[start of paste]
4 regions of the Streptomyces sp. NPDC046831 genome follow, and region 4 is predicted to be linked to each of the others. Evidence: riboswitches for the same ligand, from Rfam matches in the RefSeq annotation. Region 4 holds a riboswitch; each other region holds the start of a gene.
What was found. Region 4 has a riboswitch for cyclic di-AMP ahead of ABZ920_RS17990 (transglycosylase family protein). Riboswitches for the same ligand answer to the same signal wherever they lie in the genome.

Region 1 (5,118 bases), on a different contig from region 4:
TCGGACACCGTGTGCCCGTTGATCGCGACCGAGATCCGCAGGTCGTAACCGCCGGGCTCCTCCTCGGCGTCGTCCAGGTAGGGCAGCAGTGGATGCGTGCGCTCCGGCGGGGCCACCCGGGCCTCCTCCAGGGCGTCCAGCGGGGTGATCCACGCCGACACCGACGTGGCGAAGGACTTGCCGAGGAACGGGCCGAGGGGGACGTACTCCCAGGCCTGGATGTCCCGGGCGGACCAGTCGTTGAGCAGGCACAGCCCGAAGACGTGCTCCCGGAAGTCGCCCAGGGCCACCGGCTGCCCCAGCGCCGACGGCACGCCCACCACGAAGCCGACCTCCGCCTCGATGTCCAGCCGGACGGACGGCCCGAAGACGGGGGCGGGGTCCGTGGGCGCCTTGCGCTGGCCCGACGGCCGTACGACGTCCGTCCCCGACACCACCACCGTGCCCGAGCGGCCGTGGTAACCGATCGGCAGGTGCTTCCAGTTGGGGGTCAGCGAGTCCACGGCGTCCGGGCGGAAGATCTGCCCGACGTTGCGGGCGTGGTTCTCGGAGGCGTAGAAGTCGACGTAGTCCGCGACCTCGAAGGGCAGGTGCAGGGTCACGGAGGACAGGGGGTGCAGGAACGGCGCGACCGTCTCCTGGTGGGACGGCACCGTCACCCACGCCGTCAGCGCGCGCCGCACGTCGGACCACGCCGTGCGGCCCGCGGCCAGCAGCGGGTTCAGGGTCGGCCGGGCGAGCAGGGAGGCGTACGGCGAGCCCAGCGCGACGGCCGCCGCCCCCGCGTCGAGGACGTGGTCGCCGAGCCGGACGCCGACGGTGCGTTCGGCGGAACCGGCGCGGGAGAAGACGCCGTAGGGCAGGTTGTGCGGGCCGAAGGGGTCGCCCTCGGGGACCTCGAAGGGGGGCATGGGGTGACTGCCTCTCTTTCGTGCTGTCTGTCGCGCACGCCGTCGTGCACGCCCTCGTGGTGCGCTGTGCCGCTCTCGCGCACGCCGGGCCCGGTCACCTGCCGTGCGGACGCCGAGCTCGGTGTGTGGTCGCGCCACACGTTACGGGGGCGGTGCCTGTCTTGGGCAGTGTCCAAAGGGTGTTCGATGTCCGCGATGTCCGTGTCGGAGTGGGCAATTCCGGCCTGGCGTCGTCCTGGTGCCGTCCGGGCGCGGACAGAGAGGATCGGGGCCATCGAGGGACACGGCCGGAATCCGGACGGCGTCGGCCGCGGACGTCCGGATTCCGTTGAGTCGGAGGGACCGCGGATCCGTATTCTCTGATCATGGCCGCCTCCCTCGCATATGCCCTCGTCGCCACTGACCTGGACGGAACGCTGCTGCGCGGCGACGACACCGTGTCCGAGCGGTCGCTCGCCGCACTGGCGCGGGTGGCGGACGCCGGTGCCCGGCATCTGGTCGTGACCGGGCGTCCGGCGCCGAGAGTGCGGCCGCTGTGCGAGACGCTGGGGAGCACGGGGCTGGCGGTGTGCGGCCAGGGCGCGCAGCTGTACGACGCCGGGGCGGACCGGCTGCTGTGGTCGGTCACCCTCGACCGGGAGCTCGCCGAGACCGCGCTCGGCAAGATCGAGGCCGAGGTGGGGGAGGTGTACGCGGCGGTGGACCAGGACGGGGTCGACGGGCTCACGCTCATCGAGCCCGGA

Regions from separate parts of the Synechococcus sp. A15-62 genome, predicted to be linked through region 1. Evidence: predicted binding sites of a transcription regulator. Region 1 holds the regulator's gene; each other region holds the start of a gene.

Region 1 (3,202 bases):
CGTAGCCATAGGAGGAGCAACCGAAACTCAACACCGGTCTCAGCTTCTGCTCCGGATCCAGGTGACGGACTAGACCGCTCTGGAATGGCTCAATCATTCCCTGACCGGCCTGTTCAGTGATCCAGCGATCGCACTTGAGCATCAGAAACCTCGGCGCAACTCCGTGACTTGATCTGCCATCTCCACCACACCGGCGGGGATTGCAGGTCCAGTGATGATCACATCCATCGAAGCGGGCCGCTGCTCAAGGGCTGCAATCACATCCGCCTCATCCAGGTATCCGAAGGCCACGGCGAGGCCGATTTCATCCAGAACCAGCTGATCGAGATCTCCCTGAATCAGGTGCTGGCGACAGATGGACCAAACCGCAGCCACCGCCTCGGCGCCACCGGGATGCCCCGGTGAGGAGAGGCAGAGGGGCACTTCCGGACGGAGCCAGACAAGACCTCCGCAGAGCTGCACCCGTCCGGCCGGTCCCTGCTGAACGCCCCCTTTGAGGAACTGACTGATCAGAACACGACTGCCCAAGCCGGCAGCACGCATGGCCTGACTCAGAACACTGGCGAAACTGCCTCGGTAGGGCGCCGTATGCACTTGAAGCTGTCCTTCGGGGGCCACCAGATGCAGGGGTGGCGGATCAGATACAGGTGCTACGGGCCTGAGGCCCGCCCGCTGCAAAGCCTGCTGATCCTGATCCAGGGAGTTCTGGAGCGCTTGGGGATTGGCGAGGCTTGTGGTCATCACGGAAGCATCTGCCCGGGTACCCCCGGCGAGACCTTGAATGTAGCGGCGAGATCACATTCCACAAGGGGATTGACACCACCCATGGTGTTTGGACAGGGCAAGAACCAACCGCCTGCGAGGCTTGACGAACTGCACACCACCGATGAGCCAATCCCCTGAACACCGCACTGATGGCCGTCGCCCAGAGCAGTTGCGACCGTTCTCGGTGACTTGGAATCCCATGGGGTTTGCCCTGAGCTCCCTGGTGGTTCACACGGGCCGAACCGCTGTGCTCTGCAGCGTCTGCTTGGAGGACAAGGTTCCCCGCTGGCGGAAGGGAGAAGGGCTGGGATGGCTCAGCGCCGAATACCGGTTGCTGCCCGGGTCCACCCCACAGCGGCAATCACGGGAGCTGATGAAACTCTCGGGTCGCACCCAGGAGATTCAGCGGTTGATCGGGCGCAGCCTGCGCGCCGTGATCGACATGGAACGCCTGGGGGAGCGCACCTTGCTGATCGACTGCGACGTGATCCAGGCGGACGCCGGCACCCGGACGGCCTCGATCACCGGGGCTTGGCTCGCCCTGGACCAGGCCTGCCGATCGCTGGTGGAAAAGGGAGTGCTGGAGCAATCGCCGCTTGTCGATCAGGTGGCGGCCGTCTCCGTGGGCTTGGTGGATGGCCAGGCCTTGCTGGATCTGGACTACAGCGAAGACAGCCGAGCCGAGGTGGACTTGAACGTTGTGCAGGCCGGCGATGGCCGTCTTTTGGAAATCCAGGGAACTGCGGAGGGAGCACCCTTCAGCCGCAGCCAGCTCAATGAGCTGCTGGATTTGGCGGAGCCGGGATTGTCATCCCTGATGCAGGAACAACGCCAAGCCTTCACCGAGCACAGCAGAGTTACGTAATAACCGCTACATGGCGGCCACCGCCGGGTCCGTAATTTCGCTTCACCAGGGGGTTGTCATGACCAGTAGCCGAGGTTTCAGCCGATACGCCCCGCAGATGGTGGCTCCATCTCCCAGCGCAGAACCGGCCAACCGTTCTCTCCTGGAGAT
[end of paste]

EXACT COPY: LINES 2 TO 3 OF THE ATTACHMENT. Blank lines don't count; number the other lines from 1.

What was found. Region 4 has a riboswitch for cyclic di-AMP ahead of ABZ920_RS17990 (transglycosylase family protein). Riboswitches for the same ligand answer to the same signal wherever they lie in the genome.

Region 1 (5,118 bases), on a different contig from region 4: